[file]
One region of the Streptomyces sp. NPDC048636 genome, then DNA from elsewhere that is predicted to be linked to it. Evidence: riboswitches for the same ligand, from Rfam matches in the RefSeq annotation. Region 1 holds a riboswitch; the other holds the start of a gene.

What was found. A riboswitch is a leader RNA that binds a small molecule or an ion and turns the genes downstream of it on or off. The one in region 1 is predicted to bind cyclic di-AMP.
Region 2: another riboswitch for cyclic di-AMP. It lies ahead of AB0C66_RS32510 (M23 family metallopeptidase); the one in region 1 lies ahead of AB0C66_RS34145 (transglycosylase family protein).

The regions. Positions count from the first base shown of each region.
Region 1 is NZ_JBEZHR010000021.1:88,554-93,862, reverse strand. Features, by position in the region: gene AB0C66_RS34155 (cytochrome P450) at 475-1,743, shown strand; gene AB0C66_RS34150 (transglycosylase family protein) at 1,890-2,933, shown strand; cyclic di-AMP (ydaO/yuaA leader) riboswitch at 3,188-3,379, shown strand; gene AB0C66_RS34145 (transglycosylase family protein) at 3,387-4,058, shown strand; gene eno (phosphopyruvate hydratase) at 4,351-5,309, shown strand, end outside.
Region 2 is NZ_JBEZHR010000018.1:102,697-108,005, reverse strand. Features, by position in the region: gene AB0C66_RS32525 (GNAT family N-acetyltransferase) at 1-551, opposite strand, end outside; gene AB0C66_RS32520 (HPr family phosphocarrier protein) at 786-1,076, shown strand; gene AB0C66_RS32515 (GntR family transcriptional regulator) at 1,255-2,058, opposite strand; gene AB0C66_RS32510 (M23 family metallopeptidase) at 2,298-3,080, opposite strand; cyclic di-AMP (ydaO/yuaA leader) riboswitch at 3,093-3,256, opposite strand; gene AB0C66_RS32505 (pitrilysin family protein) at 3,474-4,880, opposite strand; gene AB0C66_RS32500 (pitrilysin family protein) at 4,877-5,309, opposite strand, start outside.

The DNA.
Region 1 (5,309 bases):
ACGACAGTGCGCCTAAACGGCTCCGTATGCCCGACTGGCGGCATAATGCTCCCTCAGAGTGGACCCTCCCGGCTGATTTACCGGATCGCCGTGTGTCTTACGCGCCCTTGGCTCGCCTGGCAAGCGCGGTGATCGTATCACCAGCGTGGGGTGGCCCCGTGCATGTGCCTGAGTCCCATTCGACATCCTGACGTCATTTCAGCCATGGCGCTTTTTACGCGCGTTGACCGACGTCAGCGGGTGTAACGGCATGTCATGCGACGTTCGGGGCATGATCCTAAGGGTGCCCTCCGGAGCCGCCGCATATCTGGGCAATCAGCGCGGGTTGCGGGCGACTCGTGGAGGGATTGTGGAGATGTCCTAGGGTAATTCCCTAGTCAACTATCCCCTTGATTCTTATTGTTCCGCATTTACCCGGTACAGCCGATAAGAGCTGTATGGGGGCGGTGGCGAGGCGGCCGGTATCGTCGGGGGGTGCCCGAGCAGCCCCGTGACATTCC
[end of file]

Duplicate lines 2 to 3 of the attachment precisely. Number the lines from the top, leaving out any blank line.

What was found. A riboswitch is a leader RNA that binds a small molecule or an ion and turns the genes downstream of it on or off. The one in region 1 is predicted to bind cyclic di-AMP.
Region 2: another riboswitch for cyclic di-AMP. It lies ahead of AB0C66_RS32510 (M23 family metallopeptidase); the one in region 1 lies ahead of AB0C66_RS34145 (transglycosylase family protein).